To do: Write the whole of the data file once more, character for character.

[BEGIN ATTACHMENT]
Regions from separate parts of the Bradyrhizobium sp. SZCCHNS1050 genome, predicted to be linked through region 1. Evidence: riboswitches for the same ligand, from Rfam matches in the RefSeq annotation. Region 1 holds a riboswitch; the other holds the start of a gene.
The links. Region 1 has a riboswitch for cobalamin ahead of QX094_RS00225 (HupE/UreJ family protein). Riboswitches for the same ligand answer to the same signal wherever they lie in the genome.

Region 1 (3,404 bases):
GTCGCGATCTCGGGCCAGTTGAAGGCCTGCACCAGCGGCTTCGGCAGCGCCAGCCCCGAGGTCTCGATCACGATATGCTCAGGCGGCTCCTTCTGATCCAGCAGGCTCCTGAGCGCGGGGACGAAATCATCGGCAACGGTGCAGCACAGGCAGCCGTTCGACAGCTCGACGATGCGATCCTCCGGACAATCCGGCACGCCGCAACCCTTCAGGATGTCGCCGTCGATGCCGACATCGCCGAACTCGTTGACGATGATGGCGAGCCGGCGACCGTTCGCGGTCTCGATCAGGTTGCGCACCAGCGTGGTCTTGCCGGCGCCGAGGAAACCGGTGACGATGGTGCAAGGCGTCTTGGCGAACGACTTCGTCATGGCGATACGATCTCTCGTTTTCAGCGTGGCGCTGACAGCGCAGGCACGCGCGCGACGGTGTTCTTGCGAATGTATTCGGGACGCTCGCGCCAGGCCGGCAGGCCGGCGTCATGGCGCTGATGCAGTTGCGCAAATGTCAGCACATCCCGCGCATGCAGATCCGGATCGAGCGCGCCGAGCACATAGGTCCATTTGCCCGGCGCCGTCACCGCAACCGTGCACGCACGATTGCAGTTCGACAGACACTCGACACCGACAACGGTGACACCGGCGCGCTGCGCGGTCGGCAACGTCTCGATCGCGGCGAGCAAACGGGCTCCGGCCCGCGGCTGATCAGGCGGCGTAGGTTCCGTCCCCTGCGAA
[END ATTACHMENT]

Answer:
Regions from separate parts of the Bradyrhizobium sp. SZCCHNS1050 genome, predicted to be linked through region 1. Evidence: riboswitches for the same ligand, from Rfam matches in the RefSeq annotation. Region 1 holds a riboswitch; the other holds the start of a gene.
The links. Region 1 has a riboswitch for cobalamin ahead of QX094_RS00225 (HupE/UreJ family protein). Riboswitches for the same ligand answer to the same signal wherever they lie in the genome.

Region 1 (3,404 bases):
GTCGCGATCTCGGGCCAGTTGAAGGCCTGCACCAGCGGCTTCGGCAGCGCCAGCCCCGAGGTCTCGATCACGATATGCTCAGGCGGCTCCTTCTGATCCAGCAGGCTCCTGAGCGCGGGGACGAAATCATCGGCAACGGTGCAGCACAGGCAGCCGTTCGACAGCTCGACGATGCGATCCTCCGGACAATCCGGCACGCCGCAACCCTTCAGGATGTCGCCGTCGATGCCGACATCGCCGAACTCGTTGACGATGATGGCGAGCCGGCGACCGTTCGCGGTCTCGATCAGGTTGCGCACCAGCGTGGTCTTGCCGGCGCCGAGGAAACCGGTGACGATGGTGCAAGGCGTCTTGGCGAACGACTTCGTCATGGCGATACGATCTCTCGTTTTCAGCGTGGCGCTGACAGCGCAGGCACGCGCGCGACGGTGTTCTTGCGAATGTATTCGGGACGCTCGCGCCAGGCCGGCAGGCCGGCGTCATGGCGCTGATGCAGTTGCGCAAATGTCAGCACATCCCGCGCATGCAGATCCGGATCGAGCGCGCCGAGCACATAGGTCCATTTGCCCGGCGCCGTCACCGCAACCGTGCACGCACGATTGCAGTTCGACAGACACTCGACACCGACAACGGTGACACCGGCGCGCTGCGCGGTCGGCAACGTCTCGATCGCGGCGAGCAAACGGGCTCCGGCCCGCGGCTGATCAGGCGGCGTAGGTTCCGTCCCCTGCGAA